It is important for the audit methodology to reflect the use of ADA and the review explains how firms are ‘seeking’ to embed tools in their methodologies and workflows, suggesting the work to update methodologies is ongoing, whilst remaining fundamental to ensuring ADA is adopted successfully. Where ADA is used in the planning stage for risk assessment, the methodology should provide guidance that helps the audit team interpret the output appropriately. It is important for audit teams to be guided in the application of ADA to understand where the technique is suitable. The methodology should explain the assertions that are being addressed by the tool and whether further audit procedures are required alongside. It is also important to understand if any procedures are being made redundant by the technology to avoid performing unnecessary audit work and cost.
“Challenging” was the adjective used to describe compliance with the standards framework. Whilst the use of ADA has increased, there have been no explicit changes to the standards to reflect the use of technology. Firms are confidently applying ADA techniques and, but do need to apply effort in demonstrating how tools and techniques maintain compliance.
Data extraction remains a challenging area for all firms. The review recognises how larger firms are able to build specialist service teams focussing on the skills and technology required to extract and organise data into a suitable format for the audit work. It is important to note how this work must also be evidenced to demonstrate the dataset’s integrity, ensuring the auditor is working with complete and reliable data. Firms outside of, say, the 10 largest UK firms, are unlikely to be able to develop this level of in-house resource and may need to engage specialist 3rd parties. The ability of the client and the willingness of its management cannot always be assumed, whilst achieving the required level of granularity of data has been noted as a challenge for others, simply because the client’s accounting system is not far enough advanced to support ADA.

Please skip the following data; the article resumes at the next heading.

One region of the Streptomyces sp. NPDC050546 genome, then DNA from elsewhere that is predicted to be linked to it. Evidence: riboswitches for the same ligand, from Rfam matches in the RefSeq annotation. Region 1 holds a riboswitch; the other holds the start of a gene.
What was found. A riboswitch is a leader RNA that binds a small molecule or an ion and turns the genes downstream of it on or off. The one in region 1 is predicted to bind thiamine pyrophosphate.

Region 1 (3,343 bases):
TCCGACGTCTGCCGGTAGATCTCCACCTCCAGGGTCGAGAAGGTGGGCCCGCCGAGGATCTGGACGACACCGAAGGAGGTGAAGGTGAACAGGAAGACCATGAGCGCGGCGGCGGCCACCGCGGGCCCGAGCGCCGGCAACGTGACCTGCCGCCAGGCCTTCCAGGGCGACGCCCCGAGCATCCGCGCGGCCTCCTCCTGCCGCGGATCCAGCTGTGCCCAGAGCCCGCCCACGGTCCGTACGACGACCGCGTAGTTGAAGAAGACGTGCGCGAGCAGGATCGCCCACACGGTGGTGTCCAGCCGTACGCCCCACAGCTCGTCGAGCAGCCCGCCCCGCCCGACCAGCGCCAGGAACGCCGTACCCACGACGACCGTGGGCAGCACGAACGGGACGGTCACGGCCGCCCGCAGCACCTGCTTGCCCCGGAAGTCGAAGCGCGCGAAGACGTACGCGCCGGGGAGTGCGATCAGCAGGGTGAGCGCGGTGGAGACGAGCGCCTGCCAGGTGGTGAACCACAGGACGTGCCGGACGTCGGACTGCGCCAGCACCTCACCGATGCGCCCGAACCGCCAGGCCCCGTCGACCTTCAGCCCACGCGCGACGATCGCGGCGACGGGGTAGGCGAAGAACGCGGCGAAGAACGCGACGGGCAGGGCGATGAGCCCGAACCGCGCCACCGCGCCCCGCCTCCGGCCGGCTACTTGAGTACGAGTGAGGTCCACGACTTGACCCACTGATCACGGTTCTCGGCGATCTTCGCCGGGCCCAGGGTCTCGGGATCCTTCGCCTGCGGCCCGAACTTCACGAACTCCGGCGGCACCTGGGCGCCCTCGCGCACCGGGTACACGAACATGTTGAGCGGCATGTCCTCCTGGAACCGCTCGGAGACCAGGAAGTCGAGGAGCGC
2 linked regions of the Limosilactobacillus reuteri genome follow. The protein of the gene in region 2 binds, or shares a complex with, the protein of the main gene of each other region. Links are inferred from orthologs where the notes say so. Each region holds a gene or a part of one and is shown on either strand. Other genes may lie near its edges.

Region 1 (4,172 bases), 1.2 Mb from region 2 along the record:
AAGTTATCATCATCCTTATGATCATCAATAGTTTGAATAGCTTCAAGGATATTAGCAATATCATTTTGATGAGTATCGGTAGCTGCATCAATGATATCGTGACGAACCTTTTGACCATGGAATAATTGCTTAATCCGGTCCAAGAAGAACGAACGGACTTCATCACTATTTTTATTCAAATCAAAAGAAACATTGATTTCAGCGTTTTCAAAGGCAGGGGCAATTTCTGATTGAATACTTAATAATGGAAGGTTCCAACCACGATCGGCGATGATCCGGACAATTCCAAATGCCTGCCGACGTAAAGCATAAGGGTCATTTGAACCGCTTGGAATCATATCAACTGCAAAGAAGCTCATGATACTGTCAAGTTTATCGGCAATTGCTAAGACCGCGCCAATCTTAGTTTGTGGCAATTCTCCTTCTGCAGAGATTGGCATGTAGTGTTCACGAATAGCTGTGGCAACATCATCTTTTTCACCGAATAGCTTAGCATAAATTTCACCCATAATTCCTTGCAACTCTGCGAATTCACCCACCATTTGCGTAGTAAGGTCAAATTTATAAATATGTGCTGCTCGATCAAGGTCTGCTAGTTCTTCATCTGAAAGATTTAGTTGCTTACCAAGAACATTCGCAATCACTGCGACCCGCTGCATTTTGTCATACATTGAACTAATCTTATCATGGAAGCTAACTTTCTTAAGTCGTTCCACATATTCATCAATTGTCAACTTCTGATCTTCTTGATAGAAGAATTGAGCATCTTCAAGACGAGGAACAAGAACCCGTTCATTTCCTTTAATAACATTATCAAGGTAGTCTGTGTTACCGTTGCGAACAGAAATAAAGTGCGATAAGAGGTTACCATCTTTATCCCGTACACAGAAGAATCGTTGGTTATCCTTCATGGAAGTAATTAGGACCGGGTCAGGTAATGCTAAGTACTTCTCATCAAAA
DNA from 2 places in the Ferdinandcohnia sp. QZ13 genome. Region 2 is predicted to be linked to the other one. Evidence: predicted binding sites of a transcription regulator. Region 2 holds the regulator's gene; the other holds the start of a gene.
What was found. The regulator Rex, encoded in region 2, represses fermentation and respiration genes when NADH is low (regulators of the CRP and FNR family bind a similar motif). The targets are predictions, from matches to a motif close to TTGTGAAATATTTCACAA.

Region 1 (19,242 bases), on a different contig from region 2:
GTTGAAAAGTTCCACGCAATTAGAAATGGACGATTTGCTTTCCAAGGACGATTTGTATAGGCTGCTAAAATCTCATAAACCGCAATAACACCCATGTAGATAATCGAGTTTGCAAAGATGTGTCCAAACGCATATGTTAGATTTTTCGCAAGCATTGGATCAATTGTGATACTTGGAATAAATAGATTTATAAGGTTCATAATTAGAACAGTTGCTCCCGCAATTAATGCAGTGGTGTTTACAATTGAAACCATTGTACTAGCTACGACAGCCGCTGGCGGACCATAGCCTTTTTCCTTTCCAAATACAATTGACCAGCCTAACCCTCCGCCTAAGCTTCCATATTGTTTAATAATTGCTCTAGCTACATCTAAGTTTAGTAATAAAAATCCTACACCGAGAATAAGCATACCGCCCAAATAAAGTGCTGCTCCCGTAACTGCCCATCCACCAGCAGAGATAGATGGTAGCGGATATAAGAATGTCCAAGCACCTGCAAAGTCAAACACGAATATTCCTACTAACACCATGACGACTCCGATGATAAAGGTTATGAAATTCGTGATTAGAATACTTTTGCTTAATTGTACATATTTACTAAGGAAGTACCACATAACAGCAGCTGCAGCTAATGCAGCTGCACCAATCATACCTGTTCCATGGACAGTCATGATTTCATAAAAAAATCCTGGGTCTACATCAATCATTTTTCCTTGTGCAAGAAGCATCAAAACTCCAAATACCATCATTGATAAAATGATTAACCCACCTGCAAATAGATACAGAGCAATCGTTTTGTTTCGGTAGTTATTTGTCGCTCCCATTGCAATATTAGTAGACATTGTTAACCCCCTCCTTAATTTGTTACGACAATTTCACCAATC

How to prepare your firm
- Scope your roll out of ADA to focus on a particular technique and identify its relevance to a particular audit area, such as journal testing
- Engage the client early to explain the use of ADA and to obtain their co-operation
- Provide support to the audit team for data extraction and risk assessment
- Explain to the team how ADA fits within your methodology and how a standard approach might be modified
- Consider adjusting your workflow to ensure results are used effectively and efficiently in the course of the audit
CaseWare will be launching its new ADA tool, “Analytics AI” later this year. The new cloud product is designed to help firms with their move into this field and delivers a range of tests to support General Ledger and Journal testing across a large population with relative ease. At the same time we are progressing our cloud audit platform to achieve a strong integration between the audit working papers and the ADA techniques in use, meaning that as our partners’ methodologies are updated to reflect the use of ADA, the CaseWare Cloud audit will continue to offer even greater efficiencies. Further announcements will be made shortly.
The use of technology in the audit of financial statements, AQR thematic review, March 2020 (https://www.frc.org.uk/getattachment/1c1478e7-3b2e-45dc-9369-c3df8d3c3a1...)
“Developments In Audit 2018”, FRC, Oct 2018 (https://www.frc.org.uk/getattachment/1c1478e7-3b2e-45dc-9369-c3df8d3c3a1...)
This blog was originally Posted to CaseWare UK: https://blog.caseware.co.uk/blog/the-use-of-technology-in-the-audit-of-f...